In a half year full of geographic exploration to places I'd never seen, I inadvertently developed an appreciation for people who have risked their lives in pursuit of the unknown. I may have little in common with these people, but we do have a shared respect for, and the desire to see, the unseen. If you've never really put yourself out on a limb and in an uncomfortable situation for the potential reward of personally inventing a genuine experience, allow me to recommend it.
In 1916, Earnest Shackleton and his crew took refuge on Elephant Island. Their vessel, Endurance, fell victim to the antarctic winter's ice sheet, and they were forced to settle at Point Wild on this craggy and snow buried island. It was from here that Shackleton would launch one of the most daring voyages in the history of oceanic exploration. He would lead a six person team on a two week, 800 mile rescue mission aboard an open lifeboat (the James Caird) toward South Georgia Island.
Miraculously, they reached land, climbed an icy mountain and slid down a frozen waterfall to a known whaling station on South Georgia. Shackleton made his men stay awake through the night and press on through the cold for fear that if they laid down to rest, they would freeze to death in their sleep. Over the course of four months, he would attempt to return to his remaining men on Elephant Island and was eventually successful. John Robert Francis "Frank" Wild, second in command aboard the Endurance, watched over the men for those four months and is immortalized there in the form of a bust.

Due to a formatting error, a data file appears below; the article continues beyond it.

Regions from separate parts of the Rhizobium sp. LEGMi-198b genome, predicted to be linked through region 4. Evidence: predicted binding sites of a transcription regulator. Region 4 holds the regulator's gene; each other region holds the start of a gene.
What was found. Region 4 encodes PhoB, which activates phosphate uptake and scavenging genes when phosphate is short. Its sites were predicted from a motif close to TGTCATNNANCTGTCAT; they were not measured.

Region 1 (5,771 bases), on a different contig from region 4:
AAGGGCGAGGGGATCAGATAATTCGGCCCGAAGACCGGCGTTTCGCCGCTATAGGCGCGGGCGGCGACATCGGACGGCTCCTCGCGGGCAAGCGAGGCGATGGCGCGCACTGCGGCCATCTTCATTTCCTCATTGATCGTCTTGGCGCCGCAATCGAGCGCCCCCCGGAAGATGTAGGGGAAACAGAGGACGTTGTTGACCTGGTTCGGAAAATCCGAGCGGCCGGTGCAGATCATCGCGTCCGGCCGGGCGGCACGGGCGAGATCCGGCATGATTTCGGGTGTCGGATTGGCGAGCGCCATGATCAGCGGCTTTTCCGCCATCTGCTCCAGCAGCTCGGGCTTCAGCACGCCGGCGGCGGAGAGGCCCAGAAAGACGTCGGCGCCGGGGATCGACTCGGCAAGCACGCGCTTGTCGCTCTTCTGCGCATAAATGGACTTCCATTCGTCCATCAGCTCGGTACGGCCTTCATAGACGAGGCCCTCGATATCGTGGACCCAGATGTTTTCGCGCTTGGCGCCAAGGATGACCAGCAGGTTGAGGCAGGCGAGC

It's hard to read any of this and fully digest it without standing on the same godforsaken rocks that these men stood. While I was a member of a lucky group of people who took advantage of a rare break in the weather to land there, I still can't. We wore expedition parkas and wellies to stay dry. It's even harder for me to fathom their two week long crossing between South Georgia Island and the Antarctic Peninsula aboard a 24 foot open air boat when it took me only two and a half days and everyone aboard was throwing up due to sea sickness in the comfort of their semi private bathrooms on our 240 foot vessel. To speak bluntly, it can't be done. Perhaps not ironically, those are words that these men would proudly never speak.
It was on this boat that I read "The Worst Journey In The World," a tale of southern exploration and #1 on National Geographic's list of Top 100 Adventure Novels of All Time. A quote from that book has come to mind several times this week as I've reflected upon my trip with old friends. Some have asked me why anyone would want to go to Antarctica. It's OK. We drank a toast to you on the boat after hiking the snowy interior cone of an active volcano. You didn't know that because you were sitting at your desk.
"..the highest object that human beings can set before themselves is not the pursuit of any such chimera as the annihilation of the unknown: it is simply the unwearied endeavor to remove it's boundaries a little further from our little sphere of action."
My roommate aboard the Ocean Nova, Perth Australia's The Sir Peter Worsley
Frank Wild memorial
"Roll on, deep and dark blue ocean, roll. Ten thousand fleets sweep over thee in vain. Man marks the earth with ruin, but his control stops with the shore."
- Lord Byron